Economic Outlook: Layoffs Continue but Virus' Growth Rate Slows

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The latest weekly economic analysis from NAHB Chief Economist Robert Dietz on the COVID-19 pandemic: The wave of jobless claims continued this week with 6.6 million new claims, raising the total to over 16 million over the last three weeks. These numbers support our forecast for an unemployment rate that will temporarily rise to at least 13%. However, internet search trends suggest that next week’s data will show a lower level of jobless claims. Nonetheless, the April employment report will be ugly with significant job losses and a dramatic climb for the unemployment rate, which was just 4.4% during mid-March. The Federal Reserve moved aggressively again this week, providing $2.3 trillion in additional liquidity for state and local governments, small and medium-sized businesses, and an expanded set of financial institutions. Additionally, Chair Jay Powell noted in public comments that the Fed is prepared to do more to ensure the economy has sufficient liquidity as the public health challenge is tackled. It is important to note that science and capital, in the form of medical infrastructure, will be required for the ultimate solution to the virus situation and that is fundamentally what is required for the economy to return to work. As such, any economic outlook must now include consideration of data associated with the virus. While new cases continue to grow in the U.S. at a rate of just above 30,000 a day, the growth rate is slowing. This more linear growth trend is an improvement over initial forecasts of exponential growth and suggests mitigation efforts are having some success. Data from other countries with similar trends suggest that an 8- to 10-week mitigation effort is a reasonable forecast for aggressive efforts. While case data is slowing in initial outbreak areas like New York City and Washington state, infections are expanding in other parts of the nation. Survey data from NAHB this week shows the degree to which housing demand and construction is being affected. Nearly all home builders (96% of survey respondents) are reporting declines in buyer traffic, with 72% of builders citing "major" declines. Other large impacts include:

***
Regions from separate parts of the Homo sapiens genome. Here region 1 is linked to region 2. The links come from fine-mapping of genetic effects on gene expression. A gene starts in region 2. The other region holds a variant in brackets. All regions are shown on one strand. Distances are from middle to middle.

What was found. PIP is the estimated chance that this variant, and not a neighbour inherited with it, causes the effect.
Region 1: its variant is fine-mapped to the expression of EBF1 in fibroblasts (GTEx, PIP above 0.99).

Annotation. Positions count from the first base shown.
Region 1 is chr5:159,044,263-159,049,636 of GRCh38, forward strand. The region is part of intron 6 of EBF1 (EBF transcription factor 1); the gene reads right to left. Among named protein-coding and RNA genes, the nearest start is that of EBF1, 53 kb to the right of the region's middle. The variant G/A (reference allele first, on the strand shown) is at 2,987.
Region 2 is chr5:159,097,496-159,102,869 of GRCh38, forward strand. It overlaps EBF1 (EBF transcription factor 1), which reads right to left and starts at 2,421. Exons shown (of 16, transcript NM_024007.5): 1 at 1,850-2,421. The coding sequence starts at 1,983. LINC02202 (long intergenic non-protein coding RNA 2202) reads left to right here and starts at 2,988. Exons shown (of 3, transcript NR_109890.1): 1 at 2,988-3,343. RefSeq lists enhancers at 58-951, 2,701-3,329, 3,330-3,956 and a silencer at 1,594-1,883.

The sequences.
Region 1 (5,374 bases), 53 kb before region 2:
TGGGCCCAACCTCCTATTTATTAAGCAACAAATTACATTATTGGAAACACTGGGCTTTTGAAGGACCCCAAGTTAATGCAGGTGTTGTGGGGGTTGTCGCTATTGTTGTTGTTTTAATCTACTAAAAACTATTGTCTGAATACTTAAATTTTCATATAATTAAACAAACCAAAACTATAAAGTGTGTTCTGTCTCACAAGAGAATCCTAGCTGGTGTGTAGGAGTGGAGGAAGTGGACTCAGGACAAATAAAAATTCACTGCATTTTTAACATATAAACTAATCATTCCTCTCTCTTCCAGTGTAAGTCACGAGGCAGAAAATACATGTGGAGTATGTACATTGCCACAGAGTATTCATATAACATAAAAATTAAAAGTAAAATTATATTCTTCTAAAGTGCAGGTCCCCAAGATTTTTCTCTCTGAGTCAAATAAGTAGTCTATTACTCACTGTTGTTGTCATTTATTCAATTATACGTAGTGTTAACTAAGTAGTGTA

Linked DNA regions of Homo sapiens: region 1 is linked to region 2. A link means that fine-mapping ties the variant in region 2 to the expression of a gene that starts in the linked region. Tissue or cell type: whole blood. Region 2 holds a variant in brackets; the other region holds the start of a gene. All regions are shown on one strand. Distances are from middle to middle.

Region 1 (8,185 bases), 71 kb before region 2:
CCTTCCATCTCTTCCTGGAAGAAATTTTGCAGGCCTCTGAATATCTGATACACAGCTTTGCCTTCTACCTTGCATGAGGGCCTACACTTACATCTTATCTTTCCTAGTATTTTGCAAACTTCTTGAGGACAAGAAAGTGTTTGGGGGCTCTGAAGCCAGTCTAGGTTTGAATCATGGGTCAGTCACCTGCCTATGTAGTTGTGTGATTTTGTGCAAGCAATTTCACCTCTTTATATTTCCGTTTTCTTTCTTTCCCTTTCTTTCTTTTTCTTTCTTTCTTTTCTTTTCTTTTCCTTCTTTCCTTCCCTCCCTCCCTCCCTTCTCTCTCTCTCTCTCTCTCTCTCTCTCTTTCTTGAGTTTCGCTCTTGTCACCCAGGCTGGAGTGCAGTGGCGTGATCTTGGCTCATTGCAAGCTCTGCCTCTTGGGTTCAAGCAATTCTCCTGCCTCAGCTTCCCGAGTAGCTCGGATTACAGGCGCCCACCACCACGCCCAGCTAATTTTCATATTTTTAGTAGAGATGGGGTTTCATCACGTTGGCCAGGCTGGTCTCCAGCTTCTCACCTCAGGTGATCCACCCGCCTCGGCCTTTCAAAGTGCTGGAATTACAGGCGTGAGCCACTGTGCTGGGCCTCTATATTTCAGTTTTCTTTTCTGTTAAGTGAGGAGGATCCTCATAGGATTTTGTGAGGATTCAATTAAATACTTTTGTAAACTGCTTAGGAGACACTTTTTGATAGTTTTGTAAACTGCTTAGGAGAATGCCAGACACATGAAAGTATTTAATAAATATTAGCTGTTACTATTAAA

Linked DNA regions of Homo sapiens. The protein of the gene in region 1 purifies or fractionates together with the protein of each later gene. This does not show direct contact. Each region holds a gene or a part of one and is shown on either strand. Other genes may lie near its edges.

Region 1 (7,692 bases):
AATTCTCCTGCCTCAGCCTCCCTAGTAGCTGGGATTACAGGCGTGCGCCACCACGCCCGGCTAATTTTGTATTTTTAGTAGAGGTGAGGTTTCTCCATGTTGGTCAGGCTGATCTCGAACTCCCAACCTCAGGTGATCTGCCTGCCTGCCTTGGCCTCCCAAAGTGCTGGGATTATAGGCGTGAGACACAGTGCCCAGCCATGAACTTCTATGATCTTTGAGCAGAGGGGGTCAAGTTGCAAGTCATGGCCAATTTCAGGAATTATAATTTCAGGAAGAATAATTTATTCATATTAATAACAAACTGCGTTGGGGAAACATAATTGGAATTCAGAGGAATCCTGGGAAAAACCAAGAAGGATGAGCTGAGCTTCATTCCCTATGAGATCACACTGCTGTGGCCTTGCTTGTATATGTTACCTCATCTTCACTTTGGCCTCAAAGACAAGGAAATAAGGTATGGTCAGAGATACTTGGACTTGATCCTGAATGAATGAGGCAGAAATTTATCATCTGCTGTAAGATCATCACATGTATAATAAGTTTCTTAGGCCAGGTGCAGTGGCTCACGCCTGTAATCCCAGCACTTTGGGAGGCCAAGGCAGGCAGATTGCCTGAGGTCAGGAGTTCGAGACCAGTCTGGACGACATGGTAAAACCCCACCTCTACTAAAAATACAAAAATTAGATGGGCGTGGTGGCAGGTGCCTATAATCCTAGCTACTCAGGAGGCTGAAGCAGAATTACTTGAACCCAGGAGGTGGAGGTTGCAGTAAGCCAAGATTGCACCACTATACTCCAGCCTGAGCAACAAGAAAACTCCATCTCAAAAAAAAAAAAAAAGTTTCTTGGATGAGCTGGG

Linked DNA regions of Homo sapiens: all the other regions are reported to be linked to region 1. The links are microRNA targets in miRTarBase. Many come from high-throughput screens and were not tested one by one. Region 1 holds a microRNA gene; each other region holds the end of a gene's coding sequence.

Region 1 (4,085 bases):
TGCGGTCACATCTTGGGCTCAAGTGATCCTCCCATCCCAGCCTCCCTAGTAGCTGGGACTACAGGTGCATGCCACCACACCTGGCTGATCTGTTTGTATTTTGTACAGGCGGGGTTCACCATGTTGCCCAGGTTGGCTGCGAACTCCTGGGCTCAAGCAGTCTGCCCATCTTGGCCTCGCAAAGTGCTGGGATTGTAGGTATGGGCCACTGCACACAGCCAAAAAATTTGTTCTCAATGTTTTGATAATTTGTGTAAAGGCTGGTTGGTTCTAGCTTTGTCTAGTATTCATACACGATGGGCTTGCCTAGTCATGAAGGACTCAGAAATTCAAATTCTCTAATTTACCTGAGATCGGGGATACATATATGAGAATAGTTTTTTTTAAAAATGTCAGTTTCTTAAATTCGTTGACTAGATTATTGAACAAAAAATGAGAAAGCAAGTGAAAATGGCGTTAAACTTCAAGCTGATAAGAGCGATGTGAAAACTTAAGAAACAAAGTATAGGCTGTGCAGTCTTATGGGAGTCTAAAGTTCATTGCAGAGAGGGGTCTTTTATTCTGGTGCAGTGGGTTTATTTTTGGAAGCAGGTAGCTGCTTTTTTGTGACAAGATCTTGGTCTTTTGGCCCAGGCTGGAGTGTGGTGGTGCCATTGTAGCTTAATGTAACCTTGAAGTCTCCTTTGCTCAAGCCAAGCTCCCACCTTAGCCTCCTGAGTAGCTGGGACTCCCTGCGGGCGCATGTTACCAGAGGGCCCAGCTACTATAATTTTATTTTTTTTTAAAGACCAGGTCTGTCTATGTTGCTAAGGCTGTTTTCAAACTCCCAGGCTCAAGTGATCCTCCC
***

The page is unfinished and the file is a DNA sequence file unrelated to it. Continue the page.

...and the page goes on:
• 87% of remodelers citing cancellations of existing improvement projects;
  • 86% of builders noting delays with project approvals;
  • 82% citing delays with engineering inspections; and
  • 51% reporting declines in the ability to obtain new construction loan financing.
The NAHB/Wells Fargo Housing Market Index (HMI) will be published on April 15 and will provide the best measure of where the industry stands as a result of the virus and ongoing mitigation efforts. The HMI tracks regional sentiment, as well as traffic and future sales expectations. On April 16, Census data will provide estimates of housing starts in March; the figures are expected to serve as a barometer of the beginning of the economic slowdown. In the coming months, we expect the economic data to be terrible, but we are also expecting gradual improvement in the virus data. It is those data that are key to a re-opening of the economy. In the meantime, fiscal and monetary policy will be needed to provide a bridge to an eventual rebound and limit ongoing economic losses.

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